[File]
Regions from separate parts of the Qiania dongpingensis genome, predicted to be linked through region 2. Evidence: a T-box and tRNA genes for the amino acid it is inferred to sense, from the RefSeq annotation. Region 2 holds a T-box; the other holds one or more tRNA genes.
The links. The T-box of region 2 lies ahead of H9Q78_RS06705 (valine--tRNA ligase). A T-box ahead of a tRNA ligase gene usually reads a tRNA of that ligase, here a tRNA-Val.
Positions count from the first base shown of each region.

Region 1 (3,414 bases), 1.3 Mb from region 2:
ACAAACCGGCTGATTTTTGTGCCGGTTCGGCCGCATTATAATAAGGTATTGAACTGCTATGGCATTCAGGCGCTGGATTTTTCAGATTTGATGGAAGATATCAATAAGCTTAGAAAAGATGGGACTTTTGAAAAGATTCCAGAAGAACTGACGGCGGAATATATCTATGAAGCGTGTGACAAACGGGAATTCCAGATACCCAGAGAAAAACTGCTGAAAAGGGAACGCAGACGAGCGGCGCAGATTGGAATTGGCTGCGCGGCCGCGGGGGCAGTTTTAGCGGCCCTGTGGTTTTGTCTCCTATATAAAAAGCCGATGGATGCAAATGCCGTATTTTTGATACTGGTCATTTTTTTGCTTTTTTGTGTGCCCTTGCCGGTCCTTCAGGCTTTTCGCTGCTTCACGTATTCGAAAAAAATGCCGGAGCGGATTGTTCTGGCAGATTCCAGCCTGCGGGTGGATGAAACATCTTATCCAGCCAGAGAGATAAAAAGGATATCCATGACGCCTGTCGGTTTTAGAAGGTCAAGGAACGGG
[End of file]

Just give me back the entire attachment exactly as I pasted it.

Regions from separate parts of the Qiania dongpingensis genome, predicted to be linked through region 2. Evidence: a T-box and tRNA genes for the amino acid it is inferred to sense, from the RefSeq annotation. Region 2 holds a T-box; the other holds one or more tRNA genes.
The links. The T-box of region 2 lies ahead of H9Q78_RS06705 (valine--tRNA ligase). A T-box ahead of a tRNA ligase gene usually reads a tRNA of that ligase, here a tRNA-Val.
Positions count from the first base shown of each region.

Region 1 (3,414 bases), 1.3 Mb from region 2:
ACAAACCGGCTGATTTTTGTGCCGGTTCGGCCGCATTATAATAAGGTATTGAACTGCTATGGCATTCAGGCGCTGGATTTTTCAGATTTGATGGAAGATATCAATAAGCTTAGAAAAGATGGGACTTTTGAAAAGATTCCAGAAGAACTGACGGCGGAATATATCTATGAAGCGTGTGACAAACGGGAATTCCAGATACCCAGAGAAAAACTGCTGAAAAGGGAACGCAGACGAGCGGCGCAGATTGGAATTGGCTGCGCGGCCGCGGGGGCAGTTTTAGCGGCCCTGTGGTTTTGTCTCCTATATAAAAAGCCGATGGATGCAAATGCCGTATTTTTGATACTGGTCATTTTTTTGCTTTTTTGTGTGCCCTTGCCGGTCCTTCAGGCTTTTCGCTGCTTCACGTATTCGAAAAAAATGCCGGAGCGGATTGTTCTGGCAGATTCCAGCCTGCGGGTGGATGAAACATCTTATCCAGCCAGAGAGATAAAAAGGATATCCATGACGCCTGTCGGTTTTAGAAGGTCAAGGAACGGG